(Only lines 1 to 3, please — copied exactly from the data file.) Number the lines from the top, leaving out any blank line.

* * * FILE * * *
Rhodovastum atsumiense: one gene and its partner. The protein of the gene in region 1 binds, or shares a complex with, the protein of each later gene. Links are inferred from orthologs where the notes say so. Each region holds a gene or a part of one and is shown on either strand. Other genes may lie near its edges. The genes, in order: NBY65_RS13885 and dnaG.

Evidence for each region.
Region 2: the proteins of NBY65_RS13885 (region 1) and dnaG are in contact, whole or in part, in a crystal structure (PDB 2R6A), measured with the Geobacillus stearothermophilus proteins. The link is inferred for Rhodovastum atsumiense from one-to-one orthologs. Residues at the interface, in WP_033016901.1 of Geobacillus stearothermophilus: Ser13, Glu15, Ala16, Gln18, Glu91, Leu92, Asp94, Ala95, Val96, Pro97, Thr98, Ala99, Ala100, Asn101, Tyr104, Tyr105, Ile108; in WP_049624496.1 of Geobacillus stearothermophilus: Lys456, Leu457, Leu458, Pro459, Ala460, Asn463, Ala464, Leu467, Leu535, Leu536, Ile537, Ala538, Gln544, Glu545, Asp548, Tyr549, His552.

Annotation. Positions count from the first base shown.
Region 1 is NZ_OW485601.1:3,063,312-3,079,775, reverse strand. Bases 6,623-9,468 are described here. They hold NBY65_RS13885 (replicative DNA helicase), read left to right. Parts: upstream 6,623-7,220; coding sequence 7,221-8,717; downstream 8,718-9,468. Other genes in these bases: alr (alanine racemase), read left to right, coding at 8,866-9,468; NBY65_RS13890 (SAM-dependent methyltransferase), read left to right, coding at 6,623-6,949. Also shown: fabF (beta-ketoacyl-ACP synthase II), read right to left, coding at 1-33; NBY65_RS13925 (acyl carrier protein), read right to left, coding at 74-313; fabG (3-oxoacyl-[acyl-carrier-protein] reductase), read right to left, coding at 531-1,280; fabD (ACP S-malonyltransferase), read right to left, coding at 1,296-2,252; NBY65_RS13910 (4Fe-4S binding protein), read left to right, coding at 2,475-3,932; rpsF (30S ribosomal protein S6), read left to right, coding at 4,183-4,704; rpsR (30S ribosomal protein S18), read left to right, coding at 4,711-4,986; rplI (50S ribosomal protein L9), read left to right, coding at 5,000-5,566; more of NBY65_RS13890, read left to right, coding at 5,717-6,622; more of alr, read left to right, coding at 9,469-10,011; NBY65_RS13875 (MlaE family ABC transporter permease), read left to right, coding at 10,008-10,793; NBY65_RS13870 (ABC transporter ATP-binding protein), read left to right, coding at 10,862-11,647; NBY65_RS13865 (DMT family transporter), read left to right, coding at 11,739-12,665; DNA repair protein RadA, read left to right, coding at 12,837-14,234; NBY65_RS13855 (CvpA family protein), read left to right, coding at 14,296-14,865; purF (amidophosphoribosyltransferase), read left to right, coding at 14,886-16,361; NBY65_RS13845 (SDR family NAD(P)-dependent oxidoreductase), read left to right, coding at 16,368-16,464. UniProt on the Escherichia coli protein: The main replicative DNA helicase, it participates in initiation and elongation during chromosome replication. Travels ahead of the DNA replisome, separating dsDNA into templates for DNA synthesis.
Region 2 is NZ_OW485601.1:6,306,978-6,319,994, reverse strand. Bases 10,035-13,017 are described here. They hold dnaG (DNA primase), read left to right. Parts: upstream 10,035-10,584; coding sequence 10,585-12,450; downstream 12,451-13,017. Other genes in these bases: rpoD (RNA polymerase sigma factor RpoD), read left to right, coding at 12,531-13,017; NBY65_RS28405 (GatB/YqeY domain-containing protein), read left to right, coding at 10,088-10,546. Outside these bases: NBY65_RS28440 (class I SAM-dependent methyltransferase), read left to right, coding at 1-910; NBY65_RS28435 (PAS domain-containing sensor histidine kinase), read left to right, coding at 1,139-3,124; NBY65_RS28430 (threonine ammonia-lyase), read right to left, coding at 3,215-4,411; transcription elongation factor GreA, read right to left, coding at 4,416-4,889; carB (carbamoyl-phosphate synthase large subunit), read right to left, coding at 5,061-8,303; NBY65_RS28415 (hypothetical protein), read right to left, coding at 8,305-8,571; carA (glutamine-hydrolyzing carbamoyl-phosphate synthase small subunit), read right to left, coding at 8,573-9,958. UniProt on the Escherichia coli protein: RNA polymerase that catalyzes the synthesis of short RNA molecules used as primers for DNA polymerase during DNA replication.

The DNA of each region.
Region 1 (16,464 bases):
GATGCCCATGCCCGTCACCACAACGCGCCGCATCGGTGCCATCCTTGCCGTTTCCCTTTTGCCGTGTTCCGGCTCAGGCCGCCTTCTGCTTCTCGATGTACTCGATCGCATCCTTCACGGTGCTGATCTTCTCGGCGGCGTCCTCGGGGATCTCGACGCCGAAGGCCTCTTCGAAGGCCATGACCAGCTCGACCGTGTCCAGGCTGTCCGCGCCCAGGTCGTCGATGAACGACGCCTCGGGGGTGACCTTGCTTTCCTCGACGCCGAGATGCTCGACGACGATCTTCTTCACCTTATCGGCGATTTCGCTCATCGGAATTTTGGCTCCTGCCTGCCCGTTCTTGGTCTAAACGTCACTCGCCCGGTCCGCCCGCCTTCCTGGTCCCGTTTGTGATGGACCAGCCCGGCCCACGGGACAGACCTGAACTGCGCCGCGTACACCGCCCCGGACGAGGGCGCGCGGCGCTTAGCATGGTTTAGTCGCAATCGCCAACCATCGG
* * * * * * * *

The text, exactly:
Rhodovastum atsumiense: one gene and its partner. The protein of the gene in region 1 binds, or shares a complex with, the protein of each later gene. Links are inferred from orthologs where the notes say so. Each region holds a gene or a part of one and is shown on either strand. Other genes may lie near its edges. The genes, in order: NBY65_RS13885 and dnaG.

Evidence for each region.
Region 2: the proteins of NBY65_RS13885 (region 1) and dnaG are in contact, whole or in part, in a crystal structure (PDB 2R6A), measured with the Geobacillus stearothermophilus proteins. The link is inferred for Rhodovastum atsumiense from one-to-one orthologs. Residues at the interface, in WP_033016901.1 of Geobacillus stearothermophilus: Ser13, Glu15, Ala16, Gln18, Glu91, Leu92, Asp94, Ala95, Val96, Pro97, Thr98, Ala99, Ala100, Asn101, Tyr104, Tyr105, Ile108; in WP_049624496.1 of Geobacillus stearothermophilus: Lys456, Leu457, Leu458, Pro459, Ala460, Asn463, Ala464, Leu467, Leu535, Leu536, Ile537, Ala538, Gln544, Glu545, Asp548, Tyr549, His552.